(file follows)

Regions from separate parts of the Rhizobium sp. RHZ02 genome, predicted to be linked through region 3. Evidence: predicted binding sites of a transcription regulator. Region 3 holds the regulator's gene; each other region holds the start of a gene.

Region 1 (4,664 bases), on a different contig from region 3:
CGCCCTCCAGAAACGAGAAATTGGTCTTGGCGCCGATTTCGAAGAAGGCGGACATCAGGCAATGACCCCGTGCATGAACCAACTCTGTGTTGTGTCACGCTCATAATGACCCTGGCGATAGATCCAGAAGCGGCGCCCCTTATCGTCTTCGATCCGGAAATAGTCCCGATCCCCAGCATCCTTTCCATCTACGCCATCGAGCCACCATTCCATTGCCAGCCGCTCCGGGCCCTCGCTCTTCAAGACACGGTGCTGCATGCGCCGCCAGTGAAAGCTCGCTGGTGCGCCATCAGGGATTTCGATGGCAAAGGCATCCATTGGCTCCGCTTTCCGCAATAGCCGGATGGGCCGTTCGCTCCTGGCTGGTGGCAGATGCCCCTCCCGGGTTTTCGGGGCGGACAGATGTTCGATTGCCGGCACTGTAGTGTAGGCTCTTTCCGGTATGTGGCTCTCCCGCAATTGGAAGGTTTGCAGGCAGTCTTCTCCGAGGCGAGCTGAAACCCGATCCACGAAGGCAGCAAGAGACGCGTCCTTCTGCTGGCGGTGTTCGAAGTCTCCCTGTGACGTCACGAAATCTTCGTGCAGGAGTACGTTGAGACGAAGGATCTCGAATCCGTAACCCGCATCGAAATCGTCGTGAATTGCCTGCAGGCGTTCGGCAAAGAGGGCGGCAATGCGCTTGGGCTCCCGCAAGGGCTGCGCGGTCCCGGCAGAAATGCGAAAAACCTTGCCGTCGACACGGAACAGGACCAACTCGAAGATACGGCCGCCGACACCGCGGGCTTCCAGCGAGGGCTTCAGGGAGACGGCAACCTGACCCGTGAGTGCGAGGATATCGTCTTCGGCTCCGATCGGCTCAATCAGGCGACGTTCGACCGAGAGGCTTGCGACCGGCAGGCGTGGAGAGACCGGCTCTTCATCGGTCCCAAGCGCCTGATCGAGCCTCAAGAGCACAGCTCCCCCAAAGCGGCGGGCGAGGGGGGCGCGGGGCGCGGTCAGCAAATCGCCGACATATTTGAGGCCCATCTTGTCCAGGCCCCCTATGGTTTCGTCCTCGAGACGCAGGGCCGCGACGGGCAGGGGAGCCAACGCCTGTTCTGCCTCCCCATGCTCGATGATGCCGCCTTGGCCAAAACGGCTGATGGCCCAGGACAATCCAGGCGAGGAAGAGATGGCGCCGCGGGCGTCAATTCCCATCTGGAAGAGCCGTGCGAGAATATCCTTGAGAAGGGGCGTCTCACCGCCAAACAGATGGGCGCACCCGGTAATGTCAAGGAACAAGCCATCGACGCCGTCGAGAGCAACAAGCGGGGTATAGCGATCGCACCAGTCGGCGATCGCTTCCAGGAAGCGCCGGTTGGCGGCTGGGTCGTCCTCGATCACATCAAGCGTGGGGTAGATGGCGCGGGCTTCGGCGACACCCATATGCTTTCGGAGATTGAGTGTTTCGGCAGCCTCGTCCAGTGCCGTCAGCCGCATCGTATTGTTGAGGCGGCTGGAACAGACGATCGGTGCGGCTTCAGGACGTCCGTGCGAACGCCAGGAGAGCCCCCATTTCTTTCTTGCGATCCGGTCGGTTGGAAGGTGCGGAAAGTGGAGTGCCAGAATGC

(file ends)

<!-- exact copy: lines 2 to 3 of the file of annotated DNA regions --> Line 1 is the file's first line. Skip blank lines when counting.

Region 1 (4,664 bases), on a different contig from region 3:
CGCCCTCCAGAAACGAGAAATTGGTCTTGGCGCCGATTTCGAAGAAGGCGGACATCAGGCAATGACCCCGTGCATGAACCAACTCTGTGTTGTGTCACGCTCATAATGACCCTGGCGATAGATCCAGAAGCGGCGCCCCTTATCGTCTTCGATCCGGAAATAGTCCCGATCCCCAGCATCCTTTCCATCTACGCCATCGAGCCACCATTCCATTGCCAGCCGCTCCGGGCCCTCGCTCTTCAAGACACGGTGCTGCATGCGCCGCCAGTGAAAGCTCGCTGGTGCGCCATCAGGGATTTCGATGGCAAAGGCATCCATTGGCTCCGCTTTCCGCAATAGCCGGATGGGCCGTTCGCTCCTGGCTGGTGGCAGATGCCCCTCCCGGGTTTTCGGGGCGGACAGATGTTCGATTGCCGGCACTGTAGTGTAGGCTCTTTCCGGTATGTGGCTCTCCCGCAATTGGAAGGTTTGCAGGCAGTCTTCTCCGAGGCGAGCTGAAACCCGATCCACGAAGGCAGCAAGAGACGCGTCCTTCTGCTGGCGGTGTTCGAAGTCTCCCTGTGACGTCACGAAATCTTCGTGCAGGAGTACGTTGAGACGAAGGATCTCGAATCCGTAACCCGCATCGAAATCGTCGTGAATTGCCTGCAGGCGTTCGGCAAAGAGGGCGGCAATGCGCTTGGGCTCCCGCAAGGGCTGCGCGGTCCCGGCAGAAATGCGAAAAACCTTGCCGTCGACACGGAACAGGACCAACTCGAAGATACGGCCGCCGACACCGCGGGCTTCCAGCGAGGGCTTCAGGGAGACGGCAACCTGACCCGTGAGTGCGAGGATATCGTCTTCGGCTCCGATCGGCTCAATCAGGCGACGTTCGACCGAGAGGCTTGCGACCGGCAGGCGTGGAGAGACCGGCTCTTCATCGGTCCCAAGCGCCTGATCGAGCCTCAAGAGCACAGCTCCCCCAAAGCGGCGGGCGAGGGGGGCGCGGGGCGCGGTCAGCAAATCGCCGACATATTTGAGGCCCATCTTGTCCAGGCCCCCTATGGTTTCGTCCTCGAGACGCAGGGCCGCGACGGGCAGGGGAGCCAACGCCTGTTCTGCCTCCCCATGCTCGATGATGCCGCCTTGGCCAAAACGGCTGATGGCCCAGGACAATCCAGGCGAGGAAGAGATGGCGCCGCGGGCGTCAATTCCCATCTGGAAGAGCCGTGCGAGAATATCCTTGAGAAGGGGCGTCTCACCGCCAAACAGATGGGCGCACCCGGTAATGTCAAGGAACAAGCCATCGACGCCGTCGAGAGCAACAAGCGGGGTATAGCGATCGCACCAGTCGGCGATCGCTTCCAGGAAGCGCCGGTTGGCGGCTGGGTCGTCCTCGATCACATCAAGCGTGGGGTAGATGGCGCGGGCTTCGGCGACACCCATATGCTTTCGGAGATTGAGTGTTTCGGCAGCCTCGTCCAGTGCCGTCAGCCGCATCGTATTGTTGAGGCGGCTGGAACAGACGATCGGTGCGGCTTCAGGACGTCCGTGCGAACGCCAGGAGAGCCCCCATTTCTTTCTTGCGATCCGGTCGGTTGGAAGGTGCGGAAAGTGGAGTGCCAGAATGC